Title:
Method of treating fabrics and fibres
Kind Code:
A1


Abstract:
A solution for treating fabrics or fibres consists of between 0.1 and 10 percent natural fibre material suspended in distilled water. The solution is used to wet fabrics or fibres for a period of between 1 and 60 minutes. After wetting the fabrics or fibres are dried at a temperature of between 80 and 160 degrees Celsius for between 1 and 10 minutes.



Inventors:
Li, Yi (Hong Kong SAR, CN)
Hu, Jun-yan (Hong Kong SAR, CN)
Cheng, Yin-fa (Hong Kong SAR, CN)
Yeung K. W. (Hong Kong SAR, CN)
Yuen, Chun-wah Marcus (Hong Kong SAR, CN)
Application Number:
11/053291
Publication Date:
08/10/2006
Filing Date:
02/08/2005
Primary Class:
International Classes:
C11D3/00
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Primary Examiner:
KHAN, AMINA S
Attorney, Agent or Firm:
ALIX, YALE & RISTAS, LLP (HARTFORD, CT, US)
Claims:
What is claimed is:

1. A method of treating fabrics and fibres comprising: preparing a solution comprising between 0.1 and 10 percent natural fibre material having an average particle size of less than 500 nano-meters, wetting fibres to be treated with the solution for a period of between 1 and 60 minutes, and drying the wetted fibres at a temperature of between 80 and 160 degrees Celsius for a period of between 1 and 10 minutes.

2. The method of claim 1 wherein the wetted fabric or fibres are further treated by padding with the solution before the drying step.

3. The method of claim 2 wherein the fabric or fibres are padded with the solution five times.

4. The method of claim 1 wherein the solution comprises 15 percent natural fibre material.

5. The method of claim 1 wherein the natural fibre material has an average particle size of less than 300 nano-meters.

6. The method of claim 1 wherein the fabric or fibres are wetted with the solution for not less than 15 minutes.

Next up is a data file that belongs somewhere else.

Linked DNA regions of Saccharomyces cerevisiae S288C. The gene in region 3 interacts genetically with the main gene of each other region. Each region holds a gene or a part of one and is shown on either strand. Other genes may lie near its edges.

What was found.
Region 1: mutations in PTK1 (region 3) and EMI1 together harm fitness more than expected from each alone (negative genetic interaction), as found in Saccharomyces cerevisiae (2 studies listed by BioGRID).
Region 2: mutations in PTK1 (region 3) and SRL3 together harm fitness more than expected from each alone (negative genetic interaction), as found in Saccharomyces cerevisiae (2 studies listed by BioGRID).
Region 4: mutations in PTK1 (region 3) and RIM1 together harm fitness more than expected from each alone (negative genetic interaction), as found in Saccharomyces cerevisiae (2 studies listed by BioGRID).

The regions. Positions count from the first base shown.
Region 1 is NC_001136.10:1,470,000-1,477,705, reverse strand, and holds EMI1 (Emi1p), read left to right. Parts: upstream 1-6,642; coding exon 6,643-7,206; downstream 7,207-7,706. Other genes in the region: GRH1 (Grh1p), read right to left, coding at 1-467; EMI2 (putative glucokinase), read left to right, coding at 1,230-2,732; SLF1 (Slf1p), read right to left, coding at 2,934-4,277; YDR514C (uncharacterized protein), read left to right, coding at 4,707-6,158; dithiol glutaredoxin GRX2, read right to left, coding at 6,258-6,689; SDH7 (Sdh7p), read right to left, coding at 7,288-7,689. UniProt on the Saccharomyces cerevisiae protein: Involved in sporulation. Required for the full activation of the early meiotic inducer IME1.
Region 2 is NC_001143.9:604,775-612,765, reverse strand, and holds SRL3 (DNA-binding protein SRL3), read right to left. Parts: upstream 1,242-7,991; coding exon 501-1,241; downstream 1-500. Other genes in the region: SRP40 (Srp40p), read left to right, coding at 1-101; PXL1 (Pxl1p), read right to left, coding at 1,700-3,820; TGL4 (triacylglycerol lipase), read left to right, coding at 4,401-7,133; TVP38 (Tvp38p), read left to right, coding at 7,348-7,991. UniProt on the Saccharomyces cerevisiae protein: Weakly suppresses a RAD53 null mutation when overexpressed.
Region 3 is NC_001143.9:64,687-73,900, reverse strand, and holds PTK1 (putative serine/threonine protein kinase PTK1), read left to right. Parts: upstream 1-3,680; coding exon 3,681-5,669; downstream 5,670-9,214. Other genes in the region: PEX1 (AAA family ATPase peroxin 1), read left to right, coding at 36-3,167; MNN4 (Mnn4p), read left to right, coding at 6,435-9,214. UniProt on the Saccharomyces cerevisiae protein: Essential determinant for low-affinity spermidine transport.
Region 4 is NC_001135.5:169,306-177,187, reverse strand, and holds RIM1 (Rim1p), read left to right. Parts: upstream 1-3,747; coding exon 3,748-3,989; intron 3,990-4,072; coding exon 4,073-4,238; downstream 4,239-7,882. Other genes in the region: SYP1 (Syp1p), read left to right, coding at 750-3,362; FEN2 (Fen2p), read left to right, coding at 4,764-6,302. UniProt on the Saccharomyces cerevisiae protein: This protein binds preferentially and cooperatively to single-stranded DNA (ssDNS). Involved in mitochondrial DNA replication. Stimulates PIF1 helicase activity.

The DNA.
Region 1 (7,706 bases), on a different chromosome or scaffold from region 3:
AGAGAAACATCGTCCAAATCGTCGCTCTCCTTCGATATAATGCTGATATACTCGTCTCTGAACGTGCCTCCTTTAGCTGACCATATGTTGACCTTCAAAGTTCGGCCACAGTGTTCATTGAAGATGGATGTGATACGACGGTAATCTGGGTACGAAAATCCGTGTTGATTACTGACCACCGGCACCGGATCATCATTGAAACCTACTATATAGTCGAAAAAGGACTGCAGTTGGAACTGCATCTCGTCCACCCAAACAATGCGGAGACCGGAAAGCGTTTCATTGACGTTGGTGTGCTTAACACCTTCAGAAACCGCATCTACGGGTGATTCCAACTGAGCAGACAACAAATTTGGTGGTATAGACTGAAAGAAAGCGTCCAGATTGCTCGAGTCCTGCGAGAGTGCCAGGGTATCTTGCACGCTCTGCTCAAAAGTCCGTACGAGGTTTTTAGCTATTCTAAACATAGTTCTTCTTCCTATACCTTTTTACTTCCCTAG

7. The method of claim 1 wherein the wetted fabric or fibres are dried at a temperature of 130 degrees Celsius for not less than five minutes.

8. The method of claim 1 wherein the fabric or fibres to be treated are selected from a group comprising cotton and polyester fabrics and fibres.

9. A method of treating fabrics and fibres using fine wool powder comprising: preparing a solution comprising between 0.1 and 10 percent fine wool powder having an average particle size of less than 300 nano-meters in distilled water, wetting fibres to be treated with the solution for a period of between 1 and 60 minutes, and drying the wetted fibres at a temperature of between 80 and 160 degrees Celsius for a period of between 1 and 10 minutes.

10. A method of treating pure cotton or polyester fabrics comprising: preparing a solution comprising between 5 and 10 percent natural fibre material having an average particle size of less than 300 nano-meters, wetting a cotton or polyester fabrics to be treated with the solution for a period of not less than 15 minutes minutes, and drying the wetted fabric at a temperature of between 100 and 140 degrees Celsius for a period of not less than five minutes.

Description:

BACKGROUND OF THE INVENTION

1. Field of the Invention

The invention relates to methods of treating fabrics and fibres and in particular pure cotton and polyester fibres.

2. Description of Prior Art

Natural fibres have played an important role in the textile industry. They are widely used in the high quality garments because of their excellent intrinsic properties. However, a lot of natural fibres are short and cannot be spun into yarn for fabrication and producing garments. Additionally, many used garments made from natural fibres are discarded each year. How to use such recourses has large market potential because natural fibres have excellent intrinsic properties and are environmentally friendly. A lot of research has been done to find a use for natural fibre powder material. Hitherto they have been used to make cosmetic preparations and for making thermoplastic film, but there is no use for them in the textile industry.